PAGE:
A nostolgic visual record of the vibrant fashions, youthful optimism, hedonistic lifestyles, and emergence of pop music that characterized the 1960s London—in 350 photographs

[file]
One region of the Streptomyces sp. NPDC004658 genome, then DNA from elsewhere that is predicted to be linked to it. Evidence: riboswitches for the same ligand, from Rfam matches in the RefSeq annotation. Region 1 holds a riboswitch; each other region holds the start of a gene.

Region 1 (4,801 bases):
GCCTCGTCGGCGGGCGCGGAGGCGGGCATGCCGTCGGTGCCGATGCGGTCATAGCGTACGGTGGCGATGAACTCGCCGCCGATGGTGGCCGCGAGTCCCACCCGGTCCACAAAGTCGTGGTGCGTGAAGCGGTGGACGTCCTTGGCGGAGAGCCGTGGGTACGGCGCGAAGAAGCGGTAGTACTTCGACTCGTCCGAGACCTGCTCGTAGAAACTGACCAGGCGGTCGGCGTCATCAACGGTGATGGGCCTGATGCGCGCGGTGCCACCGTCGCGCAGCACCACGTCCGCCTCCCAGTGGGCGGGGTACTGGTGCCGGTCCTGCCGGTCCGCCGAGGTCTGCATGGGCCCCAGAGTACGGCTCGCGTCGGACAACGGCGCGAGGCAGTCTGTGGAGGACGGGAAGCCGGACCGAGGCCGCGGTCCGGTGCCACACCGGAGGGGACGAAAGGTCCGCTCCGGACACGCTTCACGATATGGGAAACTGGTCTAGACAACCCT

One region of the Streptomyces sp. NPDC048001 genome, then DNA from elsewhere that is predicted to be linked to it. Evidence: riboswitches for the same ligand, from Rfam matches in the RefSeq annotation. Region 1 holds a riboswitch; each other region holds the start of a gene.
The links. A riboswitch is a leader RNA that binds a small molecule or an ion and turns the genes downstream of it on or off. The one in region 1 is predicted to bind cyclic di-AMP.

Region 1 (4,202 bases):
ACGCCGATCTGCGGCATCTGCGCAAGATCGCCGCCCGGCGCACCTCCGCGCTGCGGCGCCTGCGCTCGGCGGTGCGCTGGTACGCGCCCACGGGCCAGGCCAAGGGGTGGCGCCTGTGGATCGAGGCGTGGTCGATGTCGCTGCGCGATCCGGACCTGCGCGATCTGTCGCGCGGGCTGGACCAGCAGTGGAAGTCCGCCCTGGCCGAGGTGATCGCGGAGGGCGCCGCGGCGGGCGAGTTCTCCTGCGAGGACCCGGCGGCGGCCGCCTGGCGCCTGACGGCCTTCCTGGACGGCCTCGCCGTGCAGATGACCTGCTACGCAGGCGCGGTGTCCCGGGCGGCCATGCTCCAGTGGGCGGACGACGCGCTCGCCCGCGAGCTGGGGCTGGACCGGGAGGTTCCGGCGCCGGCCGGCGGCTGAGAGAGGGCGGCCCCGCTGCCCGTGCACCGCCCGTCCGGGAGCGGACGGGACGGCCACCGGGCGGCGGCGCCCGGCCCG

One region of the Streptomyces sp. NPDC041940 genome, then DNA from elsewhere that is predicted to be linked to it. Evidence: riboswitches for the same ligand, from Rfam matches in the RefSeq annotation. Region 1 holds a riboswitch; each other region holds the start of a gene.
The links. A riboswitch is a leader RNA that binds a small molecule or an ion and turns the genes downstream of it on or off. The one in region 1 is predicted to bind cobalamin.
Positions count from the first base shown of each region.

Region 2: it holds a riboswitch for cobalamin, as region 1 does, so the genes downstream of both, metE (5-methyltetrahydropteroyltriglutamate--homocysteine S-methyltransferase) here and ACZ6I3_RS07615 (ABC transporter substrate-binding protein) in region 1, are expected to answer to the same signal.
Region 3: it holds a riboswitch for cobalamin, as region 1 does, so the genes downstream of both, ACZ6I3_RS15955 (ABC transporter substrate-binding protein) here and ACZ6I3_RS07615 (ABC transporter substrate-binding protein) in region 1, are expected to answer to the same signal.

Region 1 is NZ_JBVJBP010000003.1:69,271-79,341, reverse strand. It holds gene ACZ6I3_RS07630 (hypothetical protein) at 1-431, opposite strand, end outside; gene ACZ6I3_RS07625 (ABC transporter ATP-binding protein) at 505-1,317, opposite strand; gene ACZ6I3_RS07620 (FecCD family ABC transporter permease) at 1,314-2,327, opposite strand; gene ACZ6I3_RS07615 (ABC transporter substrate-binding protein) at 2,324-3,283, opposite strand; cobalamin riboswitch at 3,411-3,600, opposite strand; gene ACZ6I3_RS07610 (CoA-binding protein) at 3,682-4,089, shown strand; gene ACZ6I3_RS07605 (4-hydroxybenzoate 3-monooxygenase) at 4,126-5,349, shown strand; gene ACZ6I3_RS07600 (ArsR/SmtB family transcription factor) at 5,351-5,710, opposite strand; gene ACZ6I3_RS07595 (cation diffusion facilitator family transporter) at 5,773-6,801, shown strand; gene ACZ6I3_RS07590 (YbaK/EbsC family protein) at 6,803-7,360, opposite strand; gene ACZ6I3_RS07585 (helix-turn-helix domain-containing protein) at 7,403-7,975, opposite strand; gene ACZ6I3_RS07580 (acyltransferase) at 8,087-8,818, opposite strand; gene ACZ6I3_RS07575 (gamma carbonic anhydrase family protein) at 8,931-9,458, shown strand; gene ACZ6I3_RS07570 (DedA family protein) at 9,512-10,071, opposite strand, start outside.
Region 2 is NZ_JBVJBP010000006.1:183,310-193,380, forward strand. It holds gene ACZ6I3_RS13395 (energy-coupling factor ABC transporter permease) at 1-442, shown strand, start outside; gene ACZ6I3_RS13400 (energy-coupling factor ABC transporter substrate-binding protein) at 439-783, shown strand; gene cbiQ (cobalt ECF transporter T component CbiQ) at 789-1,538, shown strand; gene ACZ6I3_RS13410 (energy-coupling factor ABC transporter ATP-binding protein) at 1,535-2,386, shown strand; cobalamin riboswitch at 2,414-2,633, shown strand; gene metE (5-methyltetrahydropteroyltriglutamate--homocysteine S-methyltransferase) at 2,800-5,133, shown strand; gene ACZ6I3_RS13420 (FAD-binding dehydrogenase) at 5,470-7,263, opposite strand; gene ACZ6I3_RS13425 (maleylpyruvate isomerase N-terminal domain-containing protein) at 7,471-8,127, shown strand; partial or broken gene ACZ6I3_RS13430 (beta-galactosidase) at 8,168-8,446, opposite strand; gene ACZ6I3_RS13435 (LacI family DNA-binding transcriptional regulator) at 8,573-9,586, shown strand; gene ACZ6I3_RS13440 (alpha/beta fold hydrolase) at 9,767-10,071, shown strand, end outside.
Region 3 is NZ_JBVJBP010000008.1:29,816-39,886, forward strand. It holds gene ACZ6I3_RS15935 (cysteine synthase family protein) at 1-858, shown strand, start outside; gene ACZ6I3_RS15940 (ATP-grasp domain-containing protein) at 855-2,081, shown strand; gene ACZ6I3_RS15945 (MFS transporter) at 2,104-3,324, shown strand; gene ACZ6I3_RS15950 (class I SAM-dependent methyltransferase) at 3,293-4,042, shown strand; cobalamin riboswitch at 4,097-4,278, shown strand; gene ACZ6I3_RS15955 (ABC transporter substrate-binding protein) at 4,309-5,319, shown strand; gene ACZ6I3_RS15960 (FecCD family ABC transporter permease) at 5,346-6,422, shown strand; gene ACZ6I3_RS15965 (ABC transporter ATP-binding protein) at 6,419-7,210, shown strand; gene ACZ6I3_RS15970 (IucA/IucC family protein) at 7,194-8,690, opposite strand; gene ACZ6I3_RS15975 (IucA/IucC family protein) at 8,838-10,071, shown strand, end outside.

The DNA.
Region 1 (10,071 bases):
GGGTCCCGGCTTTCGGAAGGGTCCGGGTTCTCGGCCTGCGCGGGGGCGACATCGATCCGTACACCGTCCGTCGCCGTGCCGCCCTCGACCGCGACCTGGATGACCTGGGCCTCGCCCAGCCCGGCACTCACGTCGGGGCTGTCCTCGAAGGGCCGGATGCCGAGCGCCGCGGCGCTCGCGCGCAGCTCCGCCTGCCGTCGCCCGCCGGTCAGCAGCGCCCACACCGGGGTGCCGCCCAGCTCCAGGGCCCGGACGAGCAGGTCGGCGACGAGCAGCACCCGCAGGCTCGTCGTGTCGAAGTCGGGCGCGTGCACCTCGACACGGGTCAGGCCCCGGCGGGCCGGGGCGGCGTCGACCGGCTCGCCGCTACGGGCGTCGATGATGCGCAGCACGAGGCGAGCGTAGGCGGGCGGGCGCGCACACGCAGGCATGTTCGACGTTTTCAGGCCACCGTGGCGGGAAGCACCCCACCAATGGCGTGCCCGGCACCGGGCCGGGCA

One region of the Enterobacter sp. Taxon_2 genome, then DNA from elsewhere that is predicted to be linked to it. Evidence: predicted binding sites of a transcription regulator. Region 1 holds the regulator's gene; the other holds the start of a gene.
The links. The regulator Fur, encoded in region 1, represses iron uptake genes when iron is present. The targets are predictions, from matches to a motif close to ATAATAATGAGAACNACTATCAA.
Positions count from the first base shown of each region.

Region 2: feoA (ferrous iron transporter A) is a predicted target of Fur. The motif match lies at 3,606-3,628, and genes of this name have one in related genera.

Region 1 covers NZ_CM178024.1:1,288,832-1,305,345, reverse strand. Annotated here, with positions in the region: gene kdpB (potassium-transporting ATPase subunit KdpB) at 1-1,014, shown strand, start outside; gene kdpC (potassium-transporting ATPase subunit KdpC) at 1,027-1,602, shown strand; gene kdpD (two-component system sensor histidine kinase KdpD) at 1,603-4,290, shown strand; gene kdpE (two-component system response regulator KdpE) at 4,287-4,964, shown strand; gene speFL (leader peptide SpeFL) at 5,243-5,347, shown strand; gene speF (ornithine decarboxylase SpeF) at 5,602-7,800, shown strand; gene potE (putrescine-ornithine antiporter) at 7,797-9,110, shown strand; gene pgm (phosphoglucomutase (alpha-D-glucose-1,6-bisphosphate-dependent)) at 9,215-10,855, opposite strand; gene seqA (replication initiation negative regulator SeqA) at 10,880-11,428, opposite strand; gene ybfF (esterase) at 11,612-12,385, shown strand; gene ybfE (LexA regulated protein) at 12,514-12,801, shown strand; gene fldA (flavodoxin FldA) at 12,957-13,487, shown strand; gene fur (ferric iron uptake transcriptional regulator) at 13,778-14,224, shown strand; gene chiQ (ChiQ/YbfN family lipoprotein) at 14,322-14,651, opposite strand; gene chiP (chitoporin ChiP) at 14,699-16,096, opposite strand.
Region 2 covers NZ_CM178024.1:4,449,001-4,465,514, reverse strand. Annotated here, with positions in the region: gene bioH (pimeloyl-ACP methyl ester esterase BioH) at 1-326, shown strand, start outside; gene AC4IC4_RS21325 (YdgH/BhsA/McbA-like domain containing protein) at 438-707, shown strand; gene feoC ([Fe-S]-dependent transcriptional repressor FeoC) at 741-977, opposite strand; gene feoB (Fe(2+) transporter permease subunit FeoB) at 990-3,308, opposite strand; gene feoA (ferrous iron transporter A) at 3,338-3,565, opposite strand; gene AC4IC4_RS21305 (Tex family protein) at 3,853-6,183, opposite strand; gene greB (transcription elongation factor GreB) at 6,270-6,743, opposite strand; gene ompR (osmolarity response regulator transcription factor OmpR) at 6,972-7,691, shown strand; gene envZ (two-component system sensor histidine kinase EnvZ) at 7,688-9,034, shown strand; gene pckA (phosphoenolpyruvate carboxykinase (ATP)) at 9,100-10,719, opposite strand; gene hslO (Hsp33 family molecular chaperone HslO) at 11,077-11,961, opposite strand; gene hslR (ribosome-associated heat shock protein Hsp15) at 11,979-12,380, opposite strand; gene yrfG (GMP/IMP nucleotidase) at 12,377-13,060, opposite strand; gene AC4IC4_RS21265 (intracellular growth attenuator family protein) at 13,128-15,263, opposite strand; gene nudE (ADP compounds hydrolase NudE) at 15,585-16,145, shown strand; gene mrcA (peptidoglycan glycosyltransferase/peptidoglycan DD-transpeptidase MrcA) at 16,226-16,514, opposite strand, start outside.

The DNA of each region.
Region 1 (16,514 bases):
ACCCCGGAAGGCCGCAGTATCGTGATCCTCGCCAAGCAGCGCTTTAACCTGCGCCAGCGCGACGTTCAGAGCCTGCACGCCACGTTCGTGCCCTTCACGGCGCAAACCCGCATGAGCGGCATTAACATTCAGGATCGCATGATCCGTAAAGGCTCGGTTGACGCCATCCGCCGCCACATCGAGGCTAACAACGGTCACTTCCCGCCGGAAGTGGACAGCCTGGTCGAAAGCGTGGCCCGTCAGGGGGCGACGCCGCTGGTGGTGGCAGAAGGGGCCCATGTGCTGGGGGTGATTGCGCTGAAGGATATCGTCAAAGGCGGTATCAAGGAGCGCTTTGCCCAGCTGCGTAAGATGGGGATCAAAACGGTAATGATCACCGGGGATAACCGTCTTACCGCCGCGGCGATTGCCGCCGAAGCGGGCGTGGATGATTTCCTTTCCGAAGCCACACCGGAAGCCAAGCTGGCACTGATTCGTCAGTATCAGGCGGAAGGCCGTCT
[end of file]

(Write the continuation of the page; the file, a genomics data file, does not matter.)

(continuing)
The Swinging Sixties was the fashion and cultural scene that flourished in Great Britain during the 1960s, with "Swinging London" as the hip capital. The predominantly youth-orientated phenomenon emphasised all that was new and modern in a period of optimism and hedonism after the austerity of the post-war years, while some fashions harked back to the flourishes of the Edwardian era. Fashion designers experimented with new materials and styles, notably Mary Quant, who claimed to have invented the mini skirt and hot pants, and widely used plastic and brightly colored fabrics in her clothing designs. Trendy photographers snapped evocative images of sultry models such as Jean Shrimpton, the "Face of the '60s", and the elfin Twiggy, who was crowned "Queen of Mod". The latest fashions were sold in trendy shopping areas such as London's Carnaby Street and Kings Road, Chelsea, and the Union Flag. This surge of patriotism was aided by England's home victory in the 1966 World Cup, while the Mini-Cooper car, launched in 1959, became the ubiquitous vehicle of choice for the hip and fashionable, frequently daubed with garish colors, paisley patterns, or British flags. Pop music became the theme tune of the decade, disseminated by top TV shows. This was the decade that saw the emergence of The Beatles, and very British pop bands such as The Who, The Kinks, and The Dave Clark Five. This book takes an affectionate look back at the fashions, music, and lifestyles of this vibrant decade in almost 350 photographs.
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